With no income and a house he cannot afford to keep up, Teddy returns to the seaside resort, where he meets widow Freda Jeffries (Margaret Lockwood of “The Lady Vanishes,” “Night Train to Munich”), who will eventually become his next wife, although she insists their relationship will be “pound for pound,” as she has no desire to be taken advantage of. (In a sly wink at Bogarde’s real life, when he meets Freda, he has been reading a pictorial bodybuilder male magazine.) Lockwood received a BAFTA Film Award nomination for her work here.

As with most noirs, there is a typical singing performance at a nightclub, with Lia Roza as the singer. Freda and Teddy’s life gets more complicated when she learns he has no money and she will not help him buy land that he hopes a cinema complex will be built on. Then along comes Charlotte Young (Kay Walsh of “Oliver Twist,” “The Ruling Class”), who is seen as either a pigeon to buy the house or perhaps a future Mrs. Bare. Frazzled maid Emmie is played by Kathleen Harrison (“Oliver Twist,” “A Christmas Carol”).

While the film is well-acted, there really is not much mystery to it, especially if one reads the back jacket copy, which gives away the film’s only secret. Do not read it.

Wanted for Murder (1946, 102 min.) has the London police searching for a serial strangler, who begins sending them taunting postcards to announce his next killing, after his sixth victim succumbs.

First, though, the film starts as a possible budding romance as bus conductor Jack Williams (Derek Farr) encounters Anne Fielding (Dulcie Gray) on a crowded train. He had long admired her as she is a frequent passenger on his bus. He accompanies her to a fairground, where she is to meet a friend, Victor Colebrooke (Eric Portman of “Dear Murderer,” “A Canterbury Tale”). However, Victor, who is the strangler, gets distracted by a girl at the fairgrounds who becomes his sixth victim.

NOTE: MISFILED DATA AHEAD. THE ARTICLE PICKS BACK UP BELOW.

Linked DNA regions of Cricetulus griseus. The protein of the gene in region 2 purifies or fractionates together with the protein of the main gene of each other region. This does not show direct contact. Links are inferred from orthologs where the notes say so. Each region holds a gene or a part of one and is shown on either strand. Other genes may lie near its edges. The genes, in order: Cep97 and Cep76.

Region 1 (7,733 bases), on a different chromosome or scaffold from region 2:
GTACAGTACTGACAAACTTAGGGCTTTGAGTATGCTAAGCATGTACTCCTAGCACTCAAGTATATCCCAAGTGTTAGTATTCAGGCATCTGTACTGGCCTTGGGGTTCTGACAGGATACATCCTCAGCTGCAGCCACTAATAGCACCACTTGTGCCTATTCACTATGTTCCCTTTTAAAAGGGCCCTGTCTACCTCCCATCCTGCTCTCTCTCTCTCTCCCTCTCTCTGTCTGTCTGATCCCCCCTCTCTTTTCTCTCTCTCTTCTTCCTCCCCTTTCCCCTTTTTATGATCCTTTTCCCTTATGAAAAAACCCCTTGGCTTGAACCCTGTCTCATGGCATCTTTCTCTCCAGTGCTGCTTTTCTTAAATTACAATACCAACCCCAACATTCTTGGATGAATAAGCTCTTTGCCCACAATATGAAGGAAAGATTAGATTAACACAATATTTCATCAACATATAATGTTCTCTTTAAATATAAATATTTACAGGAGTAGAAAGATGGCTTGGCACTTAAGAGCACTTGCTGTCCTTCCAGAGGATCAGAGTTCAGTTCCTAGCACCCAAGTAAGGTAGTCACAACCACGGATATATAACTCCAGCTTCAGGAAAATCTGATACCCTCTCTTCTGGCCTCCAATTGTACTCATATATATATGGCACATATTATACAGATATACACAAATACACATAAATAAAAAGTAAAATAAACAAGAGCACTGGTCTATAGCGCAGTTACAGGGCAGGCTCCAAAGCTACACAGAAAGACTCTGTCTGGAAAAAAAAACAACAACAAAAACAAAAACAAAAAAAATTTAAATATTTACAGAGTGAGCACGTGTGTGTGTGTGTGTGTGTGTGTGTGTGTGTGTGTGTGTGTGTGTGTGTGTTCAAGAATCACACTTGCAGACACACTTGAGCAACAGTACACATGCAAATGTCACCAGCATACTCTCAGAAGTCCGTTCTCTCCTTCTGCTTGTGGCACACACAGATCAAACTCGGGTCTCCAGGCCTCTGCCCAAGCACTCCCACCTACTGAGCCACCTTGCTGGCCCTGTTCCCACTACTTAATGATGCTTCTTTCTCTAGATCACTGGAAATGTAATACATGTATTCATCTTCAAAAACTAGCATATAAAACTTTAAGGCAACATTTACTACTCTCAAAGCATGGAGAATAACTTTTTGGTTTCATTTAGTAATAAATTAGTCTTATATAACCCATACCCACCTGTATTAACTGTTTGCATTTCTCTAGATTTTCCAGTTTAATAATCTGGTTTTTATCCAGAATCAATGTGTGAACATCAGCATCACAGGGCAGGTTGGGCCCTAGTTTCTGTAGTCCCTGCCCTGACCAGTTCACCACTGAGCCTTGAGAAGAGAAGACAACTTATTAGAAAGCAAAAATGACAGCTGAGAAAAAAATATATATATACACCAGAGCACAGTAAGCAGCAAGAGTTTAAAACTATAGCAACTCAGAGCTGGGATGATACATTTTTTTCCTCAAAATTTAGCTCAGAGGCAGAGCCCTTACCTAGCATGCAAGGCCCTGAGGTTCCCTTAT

The two investigating detectives includes a familiar face as Stanley Holloway (“My Fair Lady,” “The Lavender Hill Mob”) plays Sgt. Sullivan. Chief Inspector Conway is played by Roland Culver (“Thunderball,” “The Emperor Waltz”). As with “Cast a Dark Shadow,” there is no mystery as to the killer’s identity. The sole mystery is how he will be revealed to the police. Since Victor has an eye on making Anne his woman, everything ties together neatly.

Neither film has any extras except for a new trailer that touts the restoration. Grade: both films 3.25 stars

Mission: Impossible: 25th Anniversary Edition (1996, Paramount, Blu-ray, PG-13, 110 min.). The classic film that begat a Tom Cruise film franchise is released in a newly remastered collector’s edition. This edition comes with an exclusive car decal and a gallery of trailers for all six “Mission Impossible” films, plus eight previously released featurettes and a photo gallery. In the film, Cruise plays IMF agent Ethan Hunt, who is framed for the deaths of his espionage team and must flee from government assassins. Among the stunts are Hunt breaking into an impregnable government vault and clinging to the roof of a speeding bullet train. Brian De Palma (“The Untouchables” directed, from an exciting script by David Koepp (“Jurassic Park”) and Robert Towne (“Chinatown”). Grade: film 4 stars; extras 3 stars